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UK set to miss 2035 target for decarbonised power sector without major changes

The BEIS Committee report recommended the UK Government develop a proper strategy for onshore wind.

The UK is set to miss a major milestone in its quest for net zero by 2050, according to a new report from the Business, Energy and Industrial Strategy (BEIS) Committee. 

In October 2021, the UK Government announced a new ambitious target for achieving a fully decarbonised electricity grid, with it setting the date for net zero within the power sector for 2035. It was always going to be a monumental challenge, with the UK forced to not only replace existing sources of electricity with cleaner generation, but also deal with an increase in demand for electricity. 

Now, a new BEIS Committee report suggests that the UK may fail to achieve its goal after all. It noted, “At the current pace of change, the UK is set to fail to hit its target of decarbonising the power sector by 2035,” citing issues with both policy and the slow rollout of decarbonised sources of electricity. 

In terms of policy issues, the report found that “policies for the power sector have been designed in silos, without adequate consideration of how they all interrelate and fit together.” This has supposedly led to some low-carbon projects which are now facing delays of up to 15 years to connect to the electricity grid, something we have reported on at length here at Electrical Review

The report also criticised the slow rollout of decarbonised sources of electricity, noting that “businesses which want to drive the transition forward on the ground are getting caught in red tape.” It commented on the UK Government’s long-standing opposition to onshore wind and lack of support for long-duration energy storage were all barriers to the UK successfully achieving its goal of a fully decarbonised energy grid.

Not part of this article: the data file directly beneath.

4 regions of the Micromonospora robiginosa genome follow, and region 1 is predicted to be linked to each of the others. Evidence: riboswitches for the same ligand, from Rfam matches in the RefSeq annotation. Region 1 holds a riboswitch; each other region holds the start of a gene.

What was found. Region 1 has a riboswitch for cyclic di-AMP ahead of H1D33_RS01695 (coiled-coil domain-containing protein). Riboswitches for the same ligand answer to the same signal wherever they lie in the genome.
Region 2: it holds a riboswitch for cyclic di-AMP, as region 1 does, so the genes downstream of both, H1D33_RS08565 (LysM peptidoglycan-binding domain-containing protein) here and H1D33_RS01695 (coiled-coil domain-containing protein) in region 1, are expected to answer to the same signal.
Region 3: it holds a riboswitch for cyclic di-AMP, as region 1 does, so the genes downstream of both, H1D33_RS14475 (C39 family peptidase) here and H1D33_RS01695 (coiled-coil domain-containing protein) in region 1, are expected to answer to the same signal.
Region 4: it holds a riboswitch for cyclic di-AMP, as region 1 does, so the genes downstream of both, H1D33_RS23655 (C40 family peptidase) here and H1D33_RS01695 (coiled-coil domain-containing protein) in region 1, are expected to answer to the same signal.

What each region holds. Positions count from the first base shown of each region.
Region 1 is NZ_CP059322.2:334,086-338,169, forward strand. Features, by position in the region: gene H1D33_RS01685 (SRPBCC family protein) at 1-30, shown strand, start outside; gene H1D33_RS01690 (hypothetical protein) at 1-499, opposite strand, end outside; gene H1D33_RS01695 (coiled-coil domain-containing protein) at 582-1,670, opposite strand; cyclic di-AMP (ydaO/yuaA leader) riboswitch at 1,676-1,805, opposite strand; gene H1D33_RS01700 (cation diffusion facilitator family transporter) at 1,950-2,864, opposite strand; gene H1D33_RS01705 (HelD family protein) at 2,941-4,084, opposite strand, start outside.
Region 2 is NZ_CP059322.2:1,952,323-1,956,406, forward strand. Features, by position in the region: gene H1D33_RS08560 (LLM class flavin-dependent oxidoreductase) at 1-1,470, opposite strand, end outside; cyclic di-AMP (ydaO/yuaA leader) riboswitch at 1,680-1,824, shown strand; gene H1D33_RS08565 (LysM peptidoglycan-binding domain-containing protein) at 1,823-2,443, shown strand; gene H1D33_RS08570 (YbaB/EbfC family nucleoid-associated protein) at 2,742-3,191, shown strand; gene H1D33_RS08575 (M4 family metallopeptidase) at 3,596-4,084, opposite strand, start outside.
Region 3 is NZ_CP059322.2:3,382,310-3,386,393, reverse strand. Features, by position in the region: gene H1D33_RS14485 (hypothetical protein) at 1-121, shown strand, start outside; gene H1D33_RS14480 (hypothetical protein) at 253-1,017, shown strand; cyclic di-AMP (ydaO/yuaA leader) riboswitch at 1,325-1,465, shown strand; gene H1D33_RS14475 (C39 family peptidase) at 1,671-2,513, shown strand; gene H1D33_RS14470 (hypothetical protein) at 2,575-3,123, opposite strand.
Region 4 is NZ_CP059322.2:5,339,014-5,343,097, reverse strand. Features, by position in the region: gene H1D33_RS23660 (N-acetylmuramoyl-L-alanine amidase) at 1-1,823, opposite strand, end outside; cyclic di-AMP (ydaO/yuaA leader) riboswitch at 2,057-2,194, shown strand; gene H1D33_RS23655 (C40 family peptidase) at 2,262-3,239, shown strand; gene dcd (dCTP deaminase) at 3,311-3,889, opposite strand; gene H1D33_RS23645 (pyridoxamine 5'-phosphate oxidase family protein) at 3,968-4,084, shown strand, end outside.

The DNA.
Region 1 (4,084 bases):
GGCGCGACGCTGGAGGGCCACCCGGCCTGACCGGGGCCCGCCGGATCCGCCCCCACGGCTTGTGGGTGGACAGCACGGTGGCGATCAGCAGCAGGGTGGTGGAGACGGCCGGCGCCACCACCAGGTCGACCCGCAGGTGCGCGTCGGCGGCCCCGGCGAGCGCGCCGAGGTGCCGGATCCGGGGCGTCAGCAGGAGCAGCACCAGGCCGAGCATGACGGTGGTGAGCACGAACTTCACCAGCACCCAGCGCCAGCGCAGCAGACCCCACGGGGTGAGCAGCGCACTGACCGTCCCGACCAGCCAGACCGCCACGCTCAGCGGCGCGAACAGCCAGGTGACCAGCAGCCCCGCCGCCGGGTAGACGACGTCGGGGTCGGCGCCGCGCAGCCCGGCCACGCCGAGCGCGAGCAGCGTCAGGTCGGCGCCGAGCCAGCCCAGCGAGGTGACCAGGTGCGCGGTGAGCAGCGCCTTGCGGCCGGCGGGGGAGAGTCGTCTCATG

Chancellor Jeremy Hunt’s windfall tax also was put in the crosshairs by the report, “The global race for capital in low-carbon projects has intensified. Meanwhile developers of renewables projects in the UK are experiencing substantial cost inflation and are subjected to a windfall tax less generous than that of the oil and gas sector. 

“These factors, which are compounded by policy and regulatory delays, risk putting the viability of some renewable projects in danger. The Government has yet to set out a competitive offer to industry to ensure that the UK can continue to attract investment and maximise the economic opportunities of the transition to a decarbonised power system. The time to do so is limited.”

So, can the UK achieve its goal of a decarbonised power grid by 2035? While the report suggests it’s unlikely at this point, putting net zero by 2050 at risk, it’s still possible with some major changes in policy. 

To be successful, the committee suggested some of the following: 

  • The UK needs to deploy low-carbon technologies at a faster rate than has been achieved historically. 
  • A whole host of regulatory and policy barriers will need to be removed to allow the deployment of clean technologies.
  • The new Department for Energy Security and Net Zero must  act to coordinate stakeholders, unlock bottlenecks, and drive an increased pace of delivery.
  • The UK Government needs to better compete with the US and EU in the global battle for renewable investment. 
  • Firms investing in renewable energy should not pay more tax than oil and gas firms. 
  • The UK Government should develop a comprehensive strategy to roll-out more renewables, including onshore wind and floating wind, across all nations of the United Kingdom. 

The full report and all of its recommendations can be found on the Government’s website

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